Extremist Muslim Near-Death Experience Man Returns With Story That Raises Doubts Over 72 Virgins

Written by Monkey Woods

Friday, 24 April 2009

image for Extremist Muslim Near-Death Experience Man Returns With Story That Raises Doubts Over 72 Virgins
Fancy some raisins?

A Muslim Extremist who is recovering after a near-death experience, has astounded clerics with his extraordinary tale of what happened to him after his near-death.

Would-be suicide bomber, Abdul al-Habiri, aborted his plan only moments before he was due to self-detonate, and then suffered a heart attack. Today, he recounted his story to Muslim Extremist leaders, and told them that, as his body floated weightlessly in the ether, he was met, not by the regulation doe-eyed 72 virgins, but by a plate of chilled raisins.

The horrific image then disappeared in an instant as Mr al-Habiri's mind clouded over, and he was whisked back to a dismal earthly reality, in a Baghdad marketplace.

Scholars have long-since argued that ancient texts have been misinterpreted, and that, many obscurities of the Koran disappear if we read certain words as being Syriac - an Aramaic dialect - and not Arabic.

For example, in Syriac, the word 'hur' - in Arabic 'virgin' - is a feminine plural adjective meaning white, with the word "raisin" understood implicitly. Similarly, the immortal, pearl-like ephebes or youths mentioned in the Koran, are really a misreading of a Syriac expression meaning chilled raisins (or drinks) that the just will have the pleasure of tasting in contrast to the boiling drinks promised to the unfaithful and damned.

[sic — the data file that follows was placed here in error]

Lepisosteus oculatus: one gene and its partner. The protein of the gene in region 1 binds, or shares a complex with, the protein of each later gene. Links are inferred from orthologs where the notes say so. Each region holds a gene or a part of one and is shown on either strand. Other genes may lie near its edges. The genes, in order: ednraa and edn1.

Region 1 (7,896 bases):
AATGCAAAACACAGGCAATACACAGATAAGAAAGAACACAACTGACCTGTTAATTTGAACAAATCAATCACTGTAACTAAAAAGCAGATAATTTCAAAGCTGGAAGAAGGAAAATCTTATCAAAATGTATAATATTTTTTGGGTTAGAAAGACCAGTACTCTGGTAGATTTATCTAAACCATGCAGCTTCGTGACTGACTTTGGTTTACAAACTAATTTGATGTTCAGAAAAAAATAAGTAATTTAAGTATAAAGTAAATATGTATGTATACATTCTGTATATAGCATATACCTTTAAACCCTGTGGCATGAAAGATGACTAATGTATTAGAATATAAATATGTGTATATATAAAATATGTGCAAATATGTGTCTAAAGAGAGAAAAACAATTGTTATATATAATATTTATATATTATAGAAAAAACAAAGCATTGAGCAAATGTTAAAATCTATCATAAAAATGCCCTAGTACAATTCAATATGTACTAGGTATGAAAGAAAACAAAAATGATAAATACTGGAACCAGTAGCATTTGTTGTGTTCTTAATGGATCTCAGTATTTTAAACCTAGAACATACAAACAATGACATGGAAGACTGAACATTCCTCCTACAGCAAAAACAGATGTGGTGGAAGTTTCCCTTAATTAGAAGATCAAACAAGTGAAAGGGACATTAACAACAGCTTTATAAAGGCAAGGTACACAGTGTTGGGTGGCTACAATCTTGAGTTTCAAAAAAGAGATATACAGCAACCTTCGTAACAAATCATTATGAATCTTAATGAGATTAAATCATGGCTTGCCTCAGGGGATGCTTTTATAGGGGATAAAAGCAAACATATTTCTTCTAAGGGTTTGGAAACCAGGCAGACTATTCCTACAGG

The news has come as a major blow to all Muslims, not just those prepared to blow themselves to smithereens in the hope of some 'Nooky Nirvana', although, strangely, even the Koran does not promise this.

The virgin story, even if Arabic is the correct tongue, provides that all Muslims on Earth are entitled to this treat. Only in Traditions, the collected sayings and doings attributed to the Prophet and traced back to him through a series of trustworthy witnesses, is martyrdom spoken of, whilst suicide is forbidden.

The Koran does not refer to suicide anywhere in its pages, although the noblest of all causes, Jihad, a religious duty and a divine institution, is. While suicide may be forbidden, martyrdom is everywhere praised, welcomed, and urged, although presumably, not by blowing oneself up in a crowded marketplace for the reward of a plateful of cold raisins.

Plans were being made this afternoon for Mr al-Habiri to once again be whisked away, this time to a secret destination in a sandy grave somewhere, in order that his revelatory, and, to Fundamentalists, potentially-damaging, tale be buried with him.

The story above is a satire or parody. It is entirely fictitious.

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